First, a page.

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The Ultimate Guide to Clarinet and Saxophone Reeds

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Whether you are renting a clarinet, saxophone or other reed instrument right now, thinking about it, or playing your 500th concert, understanding reeds will help you create the highest quality sounds and care well for your reeds.

If you’re a parent whose child plays any type of reed instrument for their school band, read on to learn how to choose reeds that will best suit your young musician (and explore Kincaid’s rental options if you still need to get them an instrument!).

We’re going to talk about all aspects of reeds, especially clarinet reeds and saxophone reeds. In this post, you’ll find:

Let’s start with the basics.

Which instruments are reed instruments

There are a variety of instruments that use reeds, many of which we have here at Kincaid’s:

Single Reed Double Reed
Eb Clarinet
Bb Clarinet
Alto Clarinet
Bass Clarinet
Contra Bass Clarinet
Soprano Saxophone
Alto Saxophone
Tenor Saxophone
Baritone Saxophone
Bass Saxophone
Oboe
Bassoon
English Horn

 

 

Reed instruments are played by using – you guessed it – reeds. A single reed, like a clarinet reed or saxophone reed, is a thin piece of flat material that is held to the instrument’s mouthpiece by a ligature. The reed vibrates when a musician blows air between it and the mouthpiece, producing a certain tone. A double reed is two reeds held together with space between them. Both reeds vibrate as the musician blows between the two reeds to produce the instrument’s sound.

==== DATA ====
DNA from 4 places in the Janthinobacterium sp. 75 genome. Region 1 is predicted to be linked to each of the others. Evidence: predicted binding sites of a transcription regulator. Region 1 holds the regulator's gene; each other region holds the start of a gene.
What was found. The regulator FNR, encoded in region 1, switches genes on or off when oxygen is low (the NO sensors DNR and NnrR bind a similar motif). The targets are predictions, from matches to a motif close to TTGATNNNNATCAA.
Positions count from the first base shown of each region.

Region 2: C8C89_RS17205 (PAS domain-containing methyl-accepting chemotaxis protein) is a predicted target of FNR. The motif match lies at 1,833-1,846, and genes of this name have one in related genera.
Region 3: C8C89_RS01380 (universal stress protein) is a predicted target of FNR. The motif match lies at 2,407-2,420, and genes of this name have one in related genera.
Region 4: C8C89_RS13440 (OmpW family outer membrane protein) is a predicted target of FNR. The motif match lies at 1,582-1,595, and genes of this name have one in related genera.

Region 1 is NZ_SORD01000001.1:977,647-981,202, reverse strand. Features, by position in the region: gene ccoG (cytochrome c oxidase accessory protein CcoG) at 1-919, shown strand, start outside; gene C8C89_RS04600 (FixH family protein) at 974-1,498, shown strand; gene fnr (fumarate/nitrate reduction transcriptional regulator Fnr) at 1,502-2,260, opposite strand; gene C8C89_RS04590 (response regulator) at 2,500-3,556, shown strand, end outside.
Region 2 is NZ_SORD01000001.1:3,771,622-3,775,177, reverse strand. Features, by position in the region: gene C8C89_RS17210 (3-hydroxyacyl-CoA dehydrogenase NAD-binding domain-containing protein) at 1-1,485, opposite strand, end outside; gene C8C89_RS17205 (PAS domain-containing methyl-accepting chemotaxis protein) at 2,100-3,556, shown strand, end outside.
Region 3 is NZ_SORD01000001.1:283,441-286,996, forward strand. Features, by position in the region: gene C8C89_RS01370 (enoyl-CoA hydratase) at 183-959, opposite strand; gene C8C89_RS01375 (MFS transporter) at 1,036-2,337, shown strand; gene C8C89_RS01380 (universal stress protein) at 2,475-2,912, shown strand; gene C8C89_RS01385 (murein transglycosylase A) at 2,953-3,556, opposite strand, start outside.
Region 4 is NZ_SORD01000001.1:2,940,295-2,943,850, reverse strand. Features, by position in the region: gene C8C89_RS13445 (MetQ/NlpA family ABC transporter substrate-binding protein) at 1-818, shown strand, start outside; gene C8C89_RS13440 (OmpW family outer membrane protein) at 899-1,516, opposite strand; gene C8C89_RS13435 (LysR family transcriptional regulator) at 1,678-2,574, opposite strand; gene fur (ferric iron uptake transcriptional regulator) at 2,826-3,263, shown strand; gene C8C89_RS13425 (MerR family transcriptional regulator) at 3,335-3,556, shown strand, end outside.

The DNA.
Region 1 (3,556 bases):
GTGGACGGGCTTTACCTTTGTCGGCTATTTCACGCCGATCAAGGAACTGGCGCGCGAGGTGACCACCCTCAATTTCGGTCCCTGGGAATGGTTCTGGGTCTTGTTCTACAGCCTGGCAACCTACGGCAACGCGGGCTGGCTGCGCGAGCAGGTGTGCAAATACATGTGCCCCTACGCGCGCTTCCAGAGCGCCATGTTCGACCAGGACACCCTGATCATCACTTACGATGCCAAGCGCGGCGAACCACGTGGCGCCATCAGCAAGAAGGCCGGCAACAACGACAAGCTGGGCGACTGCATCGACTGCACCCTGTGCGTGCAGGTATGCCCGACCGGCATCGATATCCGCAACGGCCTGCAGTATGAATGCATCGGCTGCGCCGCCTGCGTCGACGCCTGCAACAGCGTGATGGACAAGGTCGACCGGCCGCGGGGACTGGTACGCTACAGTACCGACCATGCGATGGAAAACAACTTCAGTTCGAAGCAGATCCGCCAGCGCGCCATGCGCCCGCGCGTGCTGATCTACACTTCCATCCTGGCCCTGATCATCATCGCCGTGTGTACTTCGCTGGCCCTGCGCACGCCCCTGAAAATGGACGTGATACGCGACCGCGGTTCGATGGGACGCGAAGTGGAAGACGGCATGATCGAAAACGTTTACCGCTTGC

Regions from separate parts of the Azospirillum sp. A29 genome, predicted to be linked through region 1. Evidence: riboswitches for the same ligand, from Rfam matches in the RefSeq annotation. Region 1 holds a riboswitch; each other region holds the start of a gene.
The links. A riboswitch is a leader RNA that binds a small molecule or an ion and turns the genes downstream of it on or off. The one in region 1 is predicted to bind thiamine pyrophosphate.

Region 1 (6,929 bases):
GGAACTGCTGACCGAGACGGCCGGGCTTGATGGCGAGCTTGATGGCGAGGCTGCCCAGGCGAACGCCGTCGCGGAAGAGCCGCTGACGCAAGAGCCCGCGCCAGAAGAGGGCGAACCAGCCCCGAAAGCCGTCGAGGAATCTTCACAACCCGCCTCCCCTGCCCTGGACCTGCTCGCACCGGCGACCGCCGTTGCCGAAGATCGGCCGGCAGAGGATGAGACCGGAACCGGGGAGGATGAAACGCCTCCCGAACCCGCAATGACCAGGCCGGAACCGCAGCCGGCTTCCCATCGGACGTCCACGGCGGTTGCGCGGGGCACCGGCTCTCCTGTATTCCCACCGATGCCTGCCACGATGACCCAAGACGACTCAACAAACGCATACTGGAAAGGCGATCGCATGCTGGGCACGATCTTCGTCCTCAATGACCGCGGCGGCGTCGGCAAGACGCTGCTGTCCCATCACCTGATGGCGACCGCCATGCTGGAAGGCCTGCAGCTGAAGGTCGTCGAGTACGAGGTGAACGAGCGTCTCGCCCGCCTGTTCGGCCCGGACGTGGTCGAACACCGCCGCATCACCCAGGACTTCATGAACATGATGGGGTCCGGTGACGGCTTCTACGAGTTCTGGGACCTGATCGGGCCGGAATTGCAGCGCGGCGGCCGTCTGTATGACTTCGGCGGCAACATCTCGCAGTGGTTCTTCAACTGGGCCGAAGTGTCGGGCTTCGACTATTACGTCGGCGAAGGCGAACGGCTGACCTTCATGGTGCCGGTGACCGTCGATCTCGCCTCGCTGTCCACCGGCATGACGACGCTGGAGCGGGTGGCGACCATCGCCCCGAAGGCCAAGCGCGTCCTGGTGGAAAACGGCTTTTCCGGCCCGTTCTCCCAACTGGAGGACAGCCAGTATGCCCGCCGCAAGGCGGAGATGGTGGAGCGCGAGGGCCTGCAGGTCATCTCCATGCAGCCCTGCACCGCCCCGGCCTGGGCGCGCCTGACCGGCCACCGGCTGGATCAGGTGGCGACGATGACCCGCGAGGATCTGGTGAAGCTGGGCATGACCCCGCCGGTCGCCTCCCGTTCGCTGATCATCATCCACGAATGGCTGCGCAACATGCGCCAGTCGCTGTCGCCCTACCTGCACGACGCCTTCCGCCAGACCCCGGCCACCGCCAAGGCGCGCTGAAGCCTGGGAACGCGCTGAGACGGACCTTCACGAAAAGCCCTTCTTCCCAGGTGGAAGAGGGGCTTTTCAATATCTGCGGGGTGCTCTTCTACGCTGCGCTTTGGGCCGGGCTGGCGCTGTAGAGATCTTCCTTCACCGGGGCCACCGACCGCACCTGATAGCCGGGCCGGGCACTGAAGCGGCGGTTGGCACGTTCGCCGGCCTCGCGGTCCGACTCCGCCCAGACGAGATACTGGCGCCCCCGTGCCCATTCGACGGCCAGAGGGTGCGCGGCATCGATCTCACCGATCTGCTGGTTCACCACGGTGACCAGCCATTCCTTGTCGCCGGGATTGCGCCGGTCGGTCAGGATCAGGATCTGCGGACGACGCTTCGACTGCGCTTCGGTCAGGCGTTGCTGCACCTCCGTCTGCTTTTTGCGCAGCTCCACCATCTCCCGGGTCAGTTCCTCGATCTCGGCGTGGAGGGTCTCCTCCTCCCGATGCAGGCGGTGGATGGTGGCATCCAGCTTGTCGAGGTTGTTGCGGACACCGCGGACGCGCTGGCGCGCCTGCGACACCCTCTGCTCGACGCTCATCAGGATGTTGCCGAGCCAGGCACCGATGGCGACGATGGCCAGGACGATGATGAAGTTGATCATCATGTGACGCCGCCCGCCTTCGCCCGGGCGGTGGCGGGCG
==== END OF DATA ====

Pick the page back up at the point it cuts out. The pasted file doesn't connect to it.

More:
The tenor sax is a single reed instrument

The tenor sax is a single reed instrument

From the rich, dark tones of the clarinet to the clear, bright notes of the oboe, reed instruments make up a rich part of bands and orchestras around the world.

What reeds are made of

Reeds come in many shapes, sizes and materials. Creating reeds from cane is a fascinating process, demonstrated in this article by Vandoren, one of the world’s top reed producers.

Cane reeds

Organic cane reeds start out as a type of grass that originally grows in the Mediterranean, called “Arundo Donax.” Arundo Donax grass looks similar to a bamboo plant but is softer. Once the reed plant is fully grown, it is harvested and dried out for approximately two years (good things take time!). The dry plant is nearly as strong as bamboo and ready to be cut into the proper reed shape.

First, the cane (which looks like a hollow tube) is sectioned into quarters length-wise. After the cane is cut to the right size, it is sanded down to produce a perfectly flat table, and then cut into a conical shape.

The reed tip is then shaved to its precise, very thin shape using diamond-cut blades. Watch the video from this Vandoren article to see the process step by step!

One common myth is that reeds are produced to be a specific strength, but what really happens is that once cut and shaped to the perfect size, the reeds are measured for strength after the fact, then sorted with other reeds of the same strength! We’ll examine reed strengths more in depth a little bit later.

Synthetic reeds

Like we mentioned before, there is also another way to make reeds: synthetically. Hollow carbon fibers are glued together with resin to form synthetic reeds. Though the price is higher, these reeds have the same thickness and density as natural reeds, without the natural faults and inconsistency in the reed grain.

Sometimes, musicians prefer synthetic reeds for their durability. They tend to last longer because they are not affected by temperature or humidity. Synthetic reeds may be quite a bit more expensive, but marching bands will often use them because of the ease of chipping a cane reed, or because it holds up better in extreme temperature!